Here’s what Michigan’s new governor didn’t talk about: the state’s $1.8 billion dollar deficit. He spent 45 minutes yammering on about spending money, cutting taxes, building a new bridge to Canada that wouldn’t put Michigan taxpayers any further into debt. He talked about “leveraging” this and “teamwork” that. He smiled. He waved. He was a nerd enjoying the only slightly mitigated adulation of the popular kids. He was a guy who lives in one of the best school districts in the entire state waxing rhapsodically about the importance of public education—a guy whose kid attends private school, rather than the Ann Arbor Public Schools. Rick Snyder soaked up the love for three quarters of an hour and didn’t say a word about which programs, services and benefits he intends to slash in the budget he intends to hand to the legislators in February 2011.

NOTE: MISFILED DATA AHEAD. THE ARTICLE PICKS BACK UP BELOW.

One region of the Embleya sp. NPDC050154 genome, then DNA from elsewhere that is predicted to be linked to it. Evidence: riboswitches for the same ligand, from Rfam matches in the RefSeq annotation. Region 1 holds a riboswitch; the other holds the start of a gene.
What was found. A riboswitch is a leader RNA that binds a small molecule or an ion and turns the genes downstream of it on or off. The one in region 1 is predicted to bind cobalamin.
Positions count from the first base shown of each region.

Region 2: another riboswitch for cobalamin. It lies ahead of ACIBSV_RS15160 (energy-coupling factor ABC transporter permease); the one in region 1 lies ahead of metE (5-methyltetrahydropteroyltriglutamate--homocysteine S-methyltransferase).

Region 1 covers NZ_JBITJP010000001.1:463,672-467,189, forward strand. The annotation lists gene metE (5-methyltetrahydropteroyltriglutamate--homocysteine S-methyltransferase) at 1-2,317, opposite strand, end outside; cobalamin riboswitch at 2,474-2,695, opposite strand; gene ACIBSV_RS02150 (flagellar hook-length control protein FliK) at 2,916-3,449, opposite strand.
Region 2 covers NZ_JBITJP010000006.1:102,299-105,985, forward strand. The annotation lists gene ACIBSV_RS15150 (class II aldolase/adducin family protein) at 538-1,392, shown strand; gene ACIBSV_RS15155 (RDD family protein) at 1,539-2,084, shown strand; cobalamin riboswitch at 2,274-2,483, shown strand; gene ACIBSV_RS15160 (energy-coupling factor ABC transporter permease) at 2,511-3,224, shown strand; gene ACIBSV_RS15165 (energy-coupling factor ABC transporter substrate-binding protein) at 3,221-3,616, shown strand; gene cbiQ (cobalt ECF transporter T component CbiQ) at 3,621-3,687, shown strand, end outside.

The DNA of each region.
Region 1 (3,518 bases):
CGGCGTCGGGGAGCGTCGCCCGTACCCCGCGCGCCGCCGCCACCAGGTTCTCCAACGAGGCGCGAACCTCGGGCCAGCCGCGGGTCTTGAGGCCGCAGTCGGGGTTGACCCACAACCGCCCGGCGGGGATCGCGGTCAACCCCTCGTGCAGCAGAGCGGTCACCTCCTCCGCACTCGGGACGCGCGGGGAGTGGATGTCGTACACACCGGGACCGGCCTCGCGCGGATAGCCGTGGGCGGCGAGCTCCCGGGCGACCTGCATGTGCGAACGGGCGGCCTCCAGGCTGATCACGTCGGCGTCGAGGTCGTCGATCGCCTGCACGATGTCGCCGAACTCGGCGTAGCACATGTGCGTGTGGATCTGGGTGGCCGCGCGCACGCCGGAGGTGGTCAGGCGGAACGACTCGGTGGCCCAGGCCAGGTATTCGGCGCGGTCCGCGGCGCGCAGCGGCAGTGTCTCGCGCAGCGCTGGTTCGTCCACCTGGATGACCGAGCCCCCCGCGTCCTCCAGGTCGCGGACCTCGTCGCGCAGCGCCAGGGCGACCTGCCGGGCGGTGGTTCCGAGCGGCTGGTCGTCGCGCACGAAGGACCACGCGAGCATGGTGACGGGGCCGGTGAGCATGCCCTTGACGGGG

We have to be “positive,” Snyder chirped. Transformation is going to “take time.” Here’s something I’m positive about: the cuts that Snyder will suggest in the budget he will deliver to the Legislature in February are going to be absolutely draconian. His proposed cuts will hit the middle-class like a sucker punch, and be felt most keenly by those who have the least. He’s going to pound the working class under the guise of “efficiencies” in government, while continuing to funnel money to his political friends through the MEDC. He’s going to manipulate the truth, and like he did at Ann Arbor SPARK, he’ll hide behind numbers and self-evaluations. He’s started with the purported Reportcard that is supposed to portray governmental accountability. In the data Snyder’s administration presented, Michigan’s violent crime rate per 1,000 was listed as “performance improving.” Yes, it is. Four fewer Michigan residents per thousand were the victims of violent crime “previously” than “currently,” whatever the heck “previously” and “currently” actually mean. However, according to the FBI Uniform Crime Statistics, Michigan has a violent crime rate per 1,000 well above the national average, and in fact has one of the highest violent crime rates in the entire Midwest. Between 2008 and 2009 violent crime rates per thousand rose 13 percent in Michigan.